Here goes:

1. Construct a path for federalizing Medicaid and put it on a sounder financial footing; call that the "second stimulus" while you're at it.  It's better and more incentive-compatible than bailing out state governments directly and the program never should have been done at the state level in the first place.

2. Take some of the money spent on subsidizing the mandate and put it in Medicaid, to produce a greater net increase in Medicaid than the current bill will do, while still saving money on net.  Do you people like the idea of a public plan?  We already have one! 

2b. Make any "Medicare to Medicaid" $$ trade-offs you can, while recognizing this may end up being zero for political reasons.

3. Boost subsidies to medical R&D by more than the Obama plan will do.  Establish lucrative prizes for major breakthroughs and if need be consider patent auctions to liberate beneficial ideas from P > MC.

4. Make an all-out attempt to limit deaths by hospital infection and the simple failure of doctors to wash their hands and perform other medically obvious procedures.

5. Make an all-out attempt, working with state and local governments (recall, since the Feds are picking up the Medicaid tab they have temporary leverage here), to ease the spread of low-cost, walk-in health care clinics, run on a WalMart sort of basis.  Stepping into the realm of the less feasible, weaken medical licensing and greatly expand the roles of nurses, paramedics, and pharmacists.

6. Make an all-out attempt, comparable to the moon landing effort if need be, to introduce price transparency for medical services.  This can be done.

7. Preserve current HSAs.  The Obama plan will tank them, yet HSAs, while sometimes overrated, do boost spending discipline.  They also keep open some path of getting to the Singapore system in the future.

8. Invest more in pandemic preparation.  By now it should be obvious how critical this is.  It's fine to say "Obama is already working on this issue" but the fiscal constraint apparently binds and at the margin this should get more attention than jerry rigging all the subsidies and mandates and the like.

9. Establish the principle that future extensions of coverage, as done through government, will be for catastrophic care only.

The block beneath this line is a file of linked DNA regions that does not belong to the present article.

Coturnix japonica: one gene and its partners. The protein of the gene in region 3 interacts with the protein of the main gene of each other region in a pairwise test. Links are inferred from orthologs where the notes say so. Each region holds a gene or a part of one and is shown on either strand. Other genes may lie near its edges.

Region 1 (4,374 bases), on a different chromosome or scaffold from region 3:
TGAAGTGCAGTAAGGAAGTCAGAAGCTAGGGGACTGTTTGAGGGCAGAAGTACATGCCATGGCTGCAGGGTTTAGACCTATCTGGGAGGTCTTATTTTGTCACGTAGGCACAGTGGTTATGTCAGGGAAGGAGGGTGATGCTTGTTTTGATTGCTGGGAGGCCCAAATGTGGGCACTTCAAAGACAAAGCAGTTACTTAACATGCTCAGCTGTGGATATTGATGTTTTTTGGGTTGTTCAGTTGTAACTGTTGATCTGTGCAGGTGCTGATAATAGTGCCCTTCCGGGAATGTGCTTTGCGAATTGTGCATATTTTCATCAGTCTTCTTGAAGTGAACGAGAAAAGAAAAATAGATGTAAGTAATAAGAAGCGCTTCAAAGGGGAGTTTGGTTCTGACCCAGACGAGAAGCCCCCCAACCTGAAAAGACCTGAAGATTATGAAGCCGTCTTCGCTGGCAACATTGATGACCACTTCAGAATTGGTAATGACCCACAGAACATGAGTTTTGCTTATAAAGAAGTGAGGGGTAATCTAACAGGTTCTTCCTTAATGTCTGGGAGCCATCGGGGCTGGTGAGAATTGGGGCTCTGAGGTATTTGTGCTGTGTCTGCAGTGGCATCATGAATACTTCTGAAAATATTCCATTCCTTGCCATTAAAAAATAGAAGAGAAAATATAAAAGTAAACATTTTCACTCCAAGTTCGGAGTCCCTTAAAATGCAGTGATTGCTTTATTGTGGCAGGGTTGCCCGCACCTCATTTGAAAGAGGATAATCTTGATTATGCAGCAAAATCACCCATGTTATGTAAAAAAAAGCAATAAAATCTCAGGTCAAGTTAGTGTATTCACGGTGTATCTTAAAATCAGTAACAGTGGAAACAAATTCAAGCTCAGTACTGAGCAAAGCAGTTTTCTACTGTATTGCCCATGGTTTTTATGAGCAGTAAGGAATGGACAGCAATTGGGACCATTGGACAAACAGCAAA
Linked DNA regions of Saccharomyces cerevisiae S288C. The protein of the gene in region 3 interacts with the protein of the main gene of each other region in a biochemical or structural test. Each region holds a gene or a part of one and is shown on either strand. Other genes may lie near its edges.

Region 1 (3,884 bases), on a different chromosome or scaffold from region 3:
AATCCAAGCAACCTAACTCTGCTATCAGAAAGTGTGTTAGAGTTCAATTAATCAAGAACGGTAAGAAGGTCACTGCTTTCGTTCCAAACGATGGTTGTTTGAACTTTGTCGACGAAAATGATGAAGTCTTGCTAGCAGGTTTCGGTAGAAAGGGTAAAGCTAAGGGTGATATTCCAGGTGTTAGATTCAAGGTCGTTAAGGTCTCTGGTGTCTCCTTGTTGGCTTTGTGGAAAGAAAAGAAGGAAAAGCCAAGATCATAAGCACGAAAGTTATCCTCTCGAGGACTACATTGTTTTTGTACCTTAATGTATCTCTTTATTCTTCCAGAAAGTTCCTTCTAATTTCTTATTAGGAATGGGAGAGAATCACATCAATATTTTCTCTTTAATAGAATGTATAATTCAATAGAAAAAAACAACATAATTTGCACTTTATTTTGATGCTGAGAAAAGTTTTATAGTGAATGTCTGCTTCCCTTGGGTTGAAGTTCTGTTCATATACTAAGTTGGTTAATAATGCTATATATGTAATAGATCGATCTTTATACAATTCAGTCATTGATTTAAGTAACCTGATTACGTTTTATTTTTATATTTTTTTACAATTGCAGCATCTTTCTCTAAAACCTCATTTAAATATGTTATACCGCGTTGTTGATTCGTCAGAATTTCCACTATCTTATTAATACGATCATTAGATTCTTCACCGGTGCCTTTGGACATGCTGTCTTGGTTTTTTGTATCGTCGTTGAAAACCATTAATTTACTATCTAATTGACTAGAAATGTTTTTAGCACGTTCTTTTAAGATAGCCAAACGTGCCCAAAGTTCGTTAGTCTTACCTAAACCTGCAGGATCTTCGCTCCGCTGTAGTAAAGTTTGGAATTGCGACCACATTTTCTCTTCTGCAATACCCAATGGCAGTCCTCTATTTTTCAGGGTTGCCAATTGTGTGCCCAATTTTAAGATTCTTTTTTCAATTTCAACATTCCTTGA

10. Enforce current laws against fraudulent rescission.  If these cases are so clear cut and so obviously in the wrong, let's act on it.  We can strengthen the legal penalties if need be.

11. Realize that you cannot tack "universal coverage" (which by the way it isn't) onto the current sprawling mess of a system, so look for all other means of saving lives in other, more cost-effective ways.  If you wish, as a kind of default position, opt for universal coverage if the elderly agree to give up Medicare, moving us to a version of the Swiss system and a truly unified method of coverage.  But don't bet on that ever happening.

Separate issues:

12. If you can tax health insurance benefits and cut a Pareto-improving deal overall, fine, but I am considering this to be too politically utopian and it's not clear what the rest of that deal looks like.  The original tax break makes no economic sense but you don't want to end up with a big tax increase and a lot more people on the public books with little in return.

13. If the current bill were voted down, you can imagine some version of the above happening, although not necessarily all at once in one big bill.

14. Commission a study of how much the Obama plan is spending per QALY saved.  I agree that more health insurance saves lives, but a) the study should adjust appropriately for the superior demographics of those who hold or buy insurance, and b) the study should adjust for the income that would be lost through mandates and the safety that income would purchase.  I worry greatly that we have never, ever seen this number presented and that if we did it would not be pretty.  In any case, do the study, scream the number from the rooftops, and reread points 1-11.  Enact.